Sometimes management jargon really is jargon. But sometimes it translates into a tangible reality. Strategic things are about creating a better working life for us in the future, whether “better” means less costly, less frustrating, quicker, or more flexible. That should make it meaningful for all of us.

Interview tips for that tricky developer-pharmacist role

We’ve launched a big campaign today to expand the Guardian Unlimited technical team even further — software, systems, project management, and more. You can see the online ad at http://www.guardian.co.uk/joinus. I won’t tell you that the reason you should seriously think about joining us that GU is packed full of friendly, intelligent and dedicated people. But I will tell you one small thing about how I’ll be conducting those of the interviews that I’ll be in.

The GU software team is a little different to many others. Like most teams our developers spend a lot of time understanding requirements, sketching out solutions, implementing, bug fixing, and so on. But unlike many teams our developers don’t spend any time at all surveying petrol stations, weighing pills, or being held in weird prisons run by pathological prison governors.

I’m sure that news will surprise a lot of people, because I know a vast number of developers are very focused daily on the old petrol station/pharmacy/solitary confinement side of software. And I know this because these are the questions they get asked in interviews.

I once attended an interview for a role where I was asked the pill-weighing question, set out on techinterview.org, for example:

[…] the queen gives the assassin 12 pills which are all completely identical in shape, smell, texture, size, except 1 pill has a different weight. the queen gives the man a balance and tells him that all the pills are deadly poison except for the pill of a different weight. the assassin can make three weighings and then must swallow the pill of his choice. if he lives, he will be sent back to the bad king’s kingdom. if he dies, well, thats what you get for being an assassin.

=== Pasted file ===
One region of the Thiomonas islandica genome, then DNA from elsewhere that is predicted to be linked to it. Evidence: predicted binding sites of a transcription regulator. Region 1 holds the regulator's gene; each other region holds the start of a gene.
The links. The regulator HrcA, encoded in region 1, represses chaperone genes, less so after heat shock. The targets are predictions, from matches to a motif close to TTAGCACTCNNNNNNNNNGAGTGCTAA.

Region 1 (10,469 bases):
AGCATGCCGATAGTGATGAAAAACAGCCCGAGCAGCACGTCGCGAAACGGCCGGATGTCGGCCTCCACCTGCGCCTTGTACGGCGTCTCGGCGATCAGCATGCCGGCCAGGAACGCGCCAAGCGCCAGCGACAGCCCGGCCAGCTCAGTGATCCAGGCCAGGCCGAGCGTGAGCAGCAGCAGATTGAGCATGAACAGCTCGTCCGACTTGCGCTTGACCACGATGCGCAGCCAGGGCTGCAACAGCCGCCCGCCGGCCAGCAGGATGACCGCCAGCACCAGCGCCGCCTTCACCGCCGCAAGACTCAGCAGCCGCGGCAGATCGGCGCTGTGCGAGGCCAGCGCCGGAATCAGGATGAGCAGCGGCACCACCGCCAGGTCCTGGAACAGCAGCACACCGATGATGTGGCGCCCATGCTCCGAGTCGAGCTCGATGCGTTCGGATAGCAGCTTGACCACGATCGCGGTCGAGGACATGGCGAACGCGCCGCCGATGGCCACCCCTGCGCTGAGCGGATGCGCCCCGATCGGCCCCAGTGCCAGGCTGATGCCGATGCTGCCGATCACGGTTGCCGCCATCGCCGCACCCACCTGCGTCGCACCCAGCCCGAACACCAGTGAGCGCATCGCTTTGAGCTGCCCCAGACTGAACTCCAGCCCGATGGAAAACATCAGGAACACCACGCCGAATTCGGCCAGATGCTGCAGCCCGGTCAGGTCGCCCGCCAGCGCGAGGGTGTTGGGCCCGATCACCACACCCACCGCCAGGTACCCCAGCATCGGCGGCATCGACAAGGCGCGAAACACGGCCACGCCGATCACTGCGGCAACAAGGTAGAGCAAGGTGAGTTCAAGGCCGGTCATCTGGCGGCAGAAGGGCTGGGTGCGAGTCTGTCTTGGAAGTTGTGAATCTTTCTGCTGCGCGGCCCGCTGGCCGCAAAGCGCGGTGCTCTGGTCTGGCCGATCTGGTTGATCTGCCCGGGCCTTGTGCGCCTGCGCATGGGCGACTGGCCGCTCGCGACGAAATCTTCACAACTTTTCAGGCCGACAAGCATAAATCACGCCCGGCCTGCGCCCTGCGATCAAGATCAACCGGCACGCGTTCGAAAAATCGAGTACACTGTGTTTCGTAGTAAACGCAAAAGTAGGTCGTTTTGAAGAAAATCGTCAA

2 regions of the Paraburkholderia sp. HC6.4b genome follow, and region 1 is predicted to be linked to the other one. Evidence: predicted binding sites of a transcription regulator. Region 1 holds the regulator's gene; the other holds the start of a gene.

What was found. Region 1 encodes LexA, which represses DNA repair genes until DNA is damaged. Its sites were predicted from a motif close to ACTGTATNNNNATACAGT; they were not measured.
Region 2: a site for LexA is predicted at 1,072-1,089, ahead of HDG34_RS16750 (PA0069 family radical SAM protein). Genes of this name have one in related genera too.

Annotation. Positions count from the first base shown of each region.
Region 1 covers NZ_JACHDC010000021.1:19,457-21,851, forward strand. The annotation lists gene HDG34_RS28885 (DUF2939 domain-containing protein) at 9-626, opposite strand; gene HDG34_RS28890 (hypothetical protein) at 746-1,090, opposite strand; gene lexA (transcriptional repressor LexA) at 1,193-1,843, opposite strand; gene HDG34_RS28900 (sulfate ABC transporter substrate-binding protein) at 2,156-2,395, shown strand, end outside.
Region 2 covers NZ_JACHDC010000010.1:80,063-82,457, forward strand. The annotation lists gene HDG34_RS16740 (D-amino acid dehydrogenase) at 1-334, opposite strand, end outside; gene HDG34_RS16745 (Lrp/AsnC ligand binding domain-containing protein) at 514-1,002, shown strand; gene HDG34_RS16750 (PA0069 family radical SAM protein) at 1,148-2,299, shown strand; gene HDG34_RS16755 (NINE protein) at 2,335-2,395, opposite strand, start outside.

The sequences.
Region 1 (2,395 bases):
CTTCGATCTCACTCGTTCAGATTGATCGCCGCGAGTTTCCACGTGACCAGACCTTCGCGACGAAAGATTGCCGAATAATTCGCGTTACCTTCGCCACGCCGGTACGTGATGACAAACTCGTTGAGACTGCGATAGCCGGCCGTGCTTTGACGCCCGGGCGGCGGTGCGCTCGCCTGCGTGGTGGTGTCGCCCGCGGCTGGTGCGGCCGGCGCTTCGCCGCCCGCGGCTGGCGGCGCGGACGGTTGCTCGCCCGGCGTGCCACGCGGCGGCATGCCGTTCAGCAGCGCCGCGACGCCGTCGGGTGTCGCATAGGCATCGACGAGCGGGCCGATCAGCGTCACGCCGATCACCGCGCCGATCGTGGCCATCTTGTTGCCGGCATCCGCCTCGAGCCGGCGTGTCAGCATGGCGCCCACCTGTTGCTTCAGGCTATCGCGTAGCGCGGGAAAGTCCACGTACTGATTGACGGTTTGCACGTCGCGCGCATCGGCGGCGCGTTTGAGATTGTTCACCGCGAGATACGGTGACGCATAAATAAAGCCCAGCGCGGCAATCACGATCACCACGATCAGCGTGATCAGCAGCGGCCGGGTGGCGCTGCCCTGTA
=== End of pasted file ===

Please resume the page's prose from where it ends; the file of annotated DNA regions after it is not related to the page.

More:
only one pill is not poison and it is the pill which has a different weight. the assassin does not know if it weighs more or less than the other pills. how can he save his skin?

I was able to answer the question only because I’d read it the previous month. Fortunately they decided to change the job spec and withdrew the role, and I was spared a working life of having to deal with royal assassins. Or brainteasers. I hope no-one’s going to tell me this wasn’t what the job was about, though. After all, what else could the interviewer have been trying to learn about me?

Petrol pump PCI’ve also met someone who likes to ask potential candidates “how many petrol stations are there in London?” I was keen to know why he asked this, since I was pretty sure he didn’t work in a company that audited petrol stations. “I want to know if they’re a good problem-solver,” he replied.

Here’s my tip for testing problem-solving skills: make the problem as realistic as you can.

Interviewing is a difficult and artificial thing. I’m sure I’m not the world’s best interviewer, but I do know that honesty and transparency are important, because without that you and the candidate can’t make the right assessment of each other. So when it comes to creating scenarios you’ll find out an awful lot more if you make the scenario as close as possible to what really happens in the job.

If you think your team members spend important time solving problems it’s a good idea to take a moment to consider some situations where that skill was important. And if you can’t think of any, then maybe problem-solving isn’t such an important skill after all.

Here are some problems I can think of right now that we’ve faced recently:

  • A really important person in the business wants something done really quickly, but they’re so important they don’t have time to explain it properly to you.
  • We need to get a particular data feed into a particular system. What are our options? And which should we choose?
  • A particular piece of code keeps throwing up far too many bugs than is reasonable. Why might that be? And what should we do about it?
  • We need to change a bit of code, but it was build 5 years ago by someone who’s no longer here. Where do you start?
  • We want to add a new feature somewhere, and although it seems like a naturally intuitive extension it’s actually disproportionately difficult to do — what’s gone wrong there?

No pills, no prisoners, no petrol stations, no foxes crossing rivers with geese. There are issues with using these situations, of course. We’d need to make a bit of an effort to work them into something that’s solvable in the confines of an interview situation. And I don’t get to show off some kind of pseudo-cleverness in front of the candidate. But I’d say both the interviewer and the candidate get much more out of the ensuing discussion. Because it does involve a discussion, not a simple one-way answer; we don’t force people to solve problems in isolation.

And one more thing about life here at GU. We do an awful lot of Java programming, so it’s not usually terribly useful for us to test someone’s use of pointers, either.

But if you do want to use pointers — or weigh pills — then it seems there are plenty of other opportunities for you.